Moonshot has potential but wastes too much of it on one-off gags and bland romantic staging.
Moonshot (2022) Review By Mark McPherson
Published on April 28, 2022
Rating 2 /5
Moonshot is posed as a young-adult sci-fi romance but it actually feels like a comedy trapped inside a small box. It exists in an exaggerated version of the future where big corporations have made space travel possible. It feels like some decent satire is present in there about how only qualified scientists or rich people can afford the trips to other planets. There are some attempts made at mocking this believable version of the future. Sadly, it all feels like a better film is holding back the teen romance angle that feels more mundane than it should.
Cole Sprouse plays Walt, a loser of a young adult who is hoping he can be approved for space travel so he can finally be with his girlfriend Ginny (Emily Rudd). He can’t get approved, however, as he’s smart or rich enough. His days are wasted working at a coffee shop that’s apparently run by a sassy robot, which honestly would have made a great movie on its own. He finds a similar soul with the distraught Sophie (Lana Condor). She also has a boyfriend in space that she's denying being with. After some talk with Walt, however, she remembers that she has enough money to buy a ticket and does so. At the same time, Walt figures he could just sneak aboard Sophie’s transport shuttle and find his way to Ginny.
Aboard the shuttle, Walt tries to play himself off as a scientist who others seem to know more for his written work than his appearance. Sophie reluctantly tries to hide him and make sure he keeps a low enough profile, leading to some antics of him pretending to be somebody smart. It leads to scenes that are a mixture of comedic errors and sincere honesty. In one scene, he’s called upon to deliver a surprise lecture on terraformation. While he stumbles in his presentation, he manages to make a splash by speaking more from his heart than his brain, if that makes any sense.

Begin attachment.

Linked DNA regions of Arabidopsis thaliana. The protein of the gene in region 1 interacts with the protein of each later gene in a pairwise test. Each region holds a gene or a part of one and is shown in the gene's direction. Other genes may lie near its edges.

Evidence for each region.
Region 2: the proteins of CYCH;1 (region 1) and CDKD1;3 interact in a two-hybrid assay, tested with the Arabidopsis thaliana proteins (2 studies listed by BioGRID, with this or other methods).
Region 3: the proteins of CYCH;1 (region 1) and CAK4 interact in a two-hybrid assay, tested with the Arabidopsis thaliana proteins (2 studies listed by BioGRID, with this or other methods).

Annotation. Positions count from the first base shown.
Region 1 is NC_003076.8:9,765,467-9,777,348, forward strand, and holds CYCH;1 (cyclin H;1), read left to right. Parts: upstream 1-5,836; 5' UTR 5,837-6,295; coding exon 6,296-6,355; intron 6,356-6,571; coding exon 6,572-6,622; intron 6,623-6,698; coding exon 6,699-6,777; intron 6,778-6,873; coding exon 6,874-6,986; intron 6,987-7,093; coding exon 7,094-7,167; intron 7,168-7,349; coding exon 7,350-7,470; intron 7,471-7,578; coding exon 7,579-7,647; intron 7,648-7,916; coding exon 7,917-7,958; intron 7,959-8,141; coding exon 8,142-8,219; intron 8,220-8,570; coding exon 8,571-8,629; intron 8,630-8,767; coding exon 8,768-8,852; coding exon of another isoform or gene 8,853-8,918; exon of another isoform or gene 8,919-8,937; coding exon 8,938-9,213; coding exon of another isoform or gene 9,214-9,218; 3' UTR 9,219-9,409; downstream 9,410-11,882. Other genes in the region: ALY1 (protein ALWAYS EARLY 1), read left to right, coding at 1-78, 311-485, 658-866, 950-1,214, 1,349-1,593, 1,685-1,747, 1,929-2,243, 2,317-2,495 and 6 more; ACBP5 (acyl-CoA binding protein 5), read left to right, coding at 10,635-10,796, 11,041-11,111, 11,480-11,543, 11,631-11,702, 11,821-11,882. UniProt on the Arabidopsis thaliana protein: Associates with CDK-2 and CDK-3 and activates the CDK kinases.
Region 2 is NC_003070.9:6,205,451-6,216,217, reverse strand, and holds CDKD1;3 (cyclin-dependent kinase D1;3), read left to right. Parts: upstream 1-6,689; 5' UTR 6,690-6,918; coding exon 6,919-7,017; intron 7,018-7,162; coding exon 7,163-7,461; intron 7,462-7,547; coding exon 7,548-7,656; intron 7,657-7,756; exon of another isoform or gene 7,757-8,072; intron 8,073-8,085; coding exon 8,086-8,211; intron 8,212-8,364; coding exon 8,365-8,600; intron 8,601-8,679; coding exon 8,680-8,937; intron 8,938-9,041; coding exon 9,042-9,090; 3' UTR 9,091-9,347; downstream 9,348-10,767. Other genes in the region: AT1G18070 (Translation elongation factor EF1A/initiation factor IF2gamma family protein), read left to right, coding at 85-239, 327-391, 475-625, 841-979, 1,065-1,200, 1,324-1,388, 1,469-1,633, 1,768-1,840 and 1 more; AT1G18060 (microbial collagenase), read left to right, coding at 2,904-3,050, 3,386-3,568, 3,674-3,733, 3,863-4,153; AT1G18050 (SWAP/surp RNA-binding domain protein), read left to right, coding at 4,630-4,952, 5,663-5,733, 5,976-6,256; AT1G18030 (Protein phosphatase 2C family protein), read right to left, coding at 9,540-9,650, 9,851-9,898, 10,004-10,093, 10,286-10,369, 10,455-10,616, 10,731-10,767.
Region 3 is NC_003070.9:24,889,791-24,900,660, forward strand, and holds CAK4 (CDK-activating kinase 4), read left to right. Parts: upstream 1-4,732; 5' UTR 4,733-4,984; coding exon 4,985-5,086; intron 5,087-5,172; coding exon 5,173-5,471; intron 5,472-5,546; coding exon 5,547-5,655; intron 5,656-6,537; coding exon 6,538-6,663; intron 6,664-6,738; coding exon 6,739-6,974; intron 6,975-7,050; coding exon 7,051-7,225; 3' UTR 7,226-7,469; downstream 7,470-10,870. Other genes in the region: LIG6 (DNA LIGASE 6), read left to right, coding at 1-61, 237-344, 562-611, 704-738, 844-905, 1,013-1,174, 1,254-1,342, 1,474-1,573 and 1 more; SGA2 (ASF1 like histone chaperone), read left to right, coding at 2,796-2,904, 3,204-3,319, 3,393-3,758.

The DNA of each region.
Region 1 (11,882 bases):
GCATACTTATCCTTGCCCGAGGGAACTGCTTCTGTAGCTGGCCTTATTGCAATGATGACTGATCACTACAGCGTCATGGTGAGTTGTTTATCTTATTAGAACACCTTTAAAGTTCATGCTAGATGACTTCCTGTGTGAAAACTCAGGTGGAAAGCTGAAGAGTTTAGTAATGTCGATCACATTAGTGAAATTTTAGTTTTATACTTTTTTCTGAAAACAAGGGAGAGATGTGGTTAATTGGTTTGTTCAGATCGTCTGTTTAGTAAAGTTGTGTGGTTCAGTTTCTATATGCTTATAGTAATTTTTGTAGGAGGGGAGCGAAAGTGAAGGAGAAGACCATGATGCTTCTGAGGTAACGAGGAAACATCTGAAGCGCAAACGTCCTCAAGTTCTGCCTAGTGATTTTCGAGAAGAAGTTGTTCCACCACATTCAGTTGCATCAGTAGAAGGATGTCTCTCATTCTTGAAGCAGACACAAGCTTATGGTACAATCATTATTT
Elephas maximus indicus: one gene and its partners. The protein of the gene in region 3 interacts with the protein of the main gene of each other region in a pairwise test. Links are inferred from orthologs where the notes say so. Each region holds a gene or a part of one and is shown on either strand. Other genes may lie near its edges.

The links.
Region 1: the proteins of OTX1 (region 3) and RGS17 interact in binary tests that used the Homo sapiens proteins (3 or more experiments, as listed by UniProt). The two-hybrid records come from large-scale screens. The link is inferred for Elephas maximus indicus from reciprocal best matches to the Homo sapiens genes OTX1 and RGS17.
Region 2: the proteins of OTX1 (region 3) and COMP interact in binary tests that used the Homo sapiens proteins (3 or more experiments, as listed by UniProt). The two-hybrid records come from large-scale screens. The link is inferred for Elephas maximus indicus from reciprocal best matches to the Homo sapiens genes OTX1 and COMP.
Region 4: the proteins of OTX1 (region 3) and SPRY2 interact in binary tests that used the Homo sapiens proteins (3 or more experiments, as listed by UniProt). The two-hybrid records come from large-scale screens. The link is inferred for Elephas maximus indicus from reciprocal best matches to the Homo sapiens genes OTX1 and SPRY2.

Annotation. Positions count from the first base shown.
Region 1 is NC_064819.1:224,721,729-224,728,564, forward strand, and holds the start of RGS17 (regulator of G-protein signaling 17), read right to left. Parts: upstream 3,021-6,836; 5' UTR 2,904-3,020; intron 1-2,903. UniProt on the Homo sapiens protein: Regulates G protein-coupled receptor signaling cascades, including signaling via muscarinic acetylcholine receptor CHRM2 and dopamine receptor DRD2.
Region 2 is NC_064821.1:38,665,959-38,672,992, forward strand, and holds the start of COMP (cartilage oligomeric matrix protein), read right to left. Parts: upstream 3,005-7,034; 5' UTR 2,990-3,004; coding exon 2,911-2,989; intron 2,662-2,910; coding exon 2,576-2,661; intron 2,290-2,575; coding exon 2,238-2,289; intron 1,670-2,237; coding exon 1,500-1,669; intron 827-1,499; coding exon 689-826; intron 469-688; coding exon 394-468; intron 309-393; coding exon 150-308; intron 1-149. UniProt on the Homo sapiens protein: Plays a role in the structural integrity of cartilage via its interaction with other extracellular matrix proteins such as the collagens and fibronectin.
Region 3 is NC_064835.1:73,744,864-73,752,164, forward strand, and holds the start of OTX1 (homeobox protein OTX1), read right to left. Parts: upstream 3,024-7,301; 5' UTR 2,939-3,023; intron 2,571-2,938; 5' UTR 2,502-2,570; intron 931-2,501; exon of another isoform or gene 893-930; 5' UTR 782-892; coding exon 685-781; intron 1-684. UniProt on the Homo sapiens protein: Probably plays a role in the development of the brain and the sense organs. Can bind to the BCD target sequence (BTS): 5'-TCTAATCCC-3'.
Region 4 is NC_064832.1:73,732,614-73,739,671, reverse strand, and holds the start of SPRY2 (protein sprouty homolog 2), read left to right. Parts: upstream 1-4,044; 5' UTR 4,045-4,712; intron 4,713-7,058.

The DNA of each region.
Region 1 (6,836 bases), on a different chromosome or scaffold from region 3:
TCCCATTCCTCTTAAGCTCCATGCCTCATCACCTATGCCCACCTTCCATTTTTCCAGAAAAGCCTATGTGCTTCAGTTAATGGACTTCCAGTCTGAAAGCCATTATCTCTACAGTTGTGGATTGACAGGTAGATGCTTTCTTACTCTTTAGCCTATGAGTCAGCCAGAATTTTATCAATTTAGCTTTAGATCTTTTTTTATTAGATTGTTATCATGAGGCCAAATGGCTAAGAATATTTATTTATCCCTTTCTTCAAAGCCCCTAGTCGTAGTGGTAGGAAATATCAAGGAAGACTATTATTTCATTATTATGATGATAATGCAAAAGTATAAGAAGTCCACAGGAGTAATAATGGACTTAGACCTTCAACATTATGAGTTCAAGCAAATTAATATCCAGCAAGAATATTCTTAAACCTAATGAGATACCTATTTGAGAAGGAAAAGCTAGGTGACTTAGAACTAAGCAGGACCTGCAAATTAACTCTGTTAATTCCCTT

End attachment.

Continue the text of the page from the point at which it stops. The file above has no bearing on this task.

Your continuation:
Naturally, this comedic chemistry between Walt and Ginny leads down a predictable route of right-there-all-along romance. The most aggravating thing about this picture is not that this dynamic doesn’t work so much as it has the potential to work. There are a number of scenes that are written with decent gags that could fit in as small bits for an episode of Futurama or Star Trek: Lower Decks. In this romantic film, however, they come off more like time filler by not adding much to their character. By the halfway point, all of the revelations with their characters are pretty much unearthed.
This leads to a third act that meanders far more than I expected. Walt’s stowaway scheme is discovered by the billionaire Leon (Zach Braff). An apt moment for satire that is spoiled more by presenting this egotistical dominator of technology more as the quirky good capitalist. The result is a film that feels more the futuristic setting and fantastical sci-fi elements are mere pepperings rather than a part of the bigger romantic narrative. That’d be fine if the romance felt genuine but there’s a staleness to the artificiality of the contrived nature.
Moonshot has potential but wastes too much of it on one-off gags and bland romantic staging. It might get a giggle or two but it’s sure to be a forgettable experience considering the competition. It wouldn’t surprise me if this film is confused in the future for being a James Bond movie, which cinephiles will correct as being Moonraker.
Mark has been a professional film critic for over five years and a film lover all his life.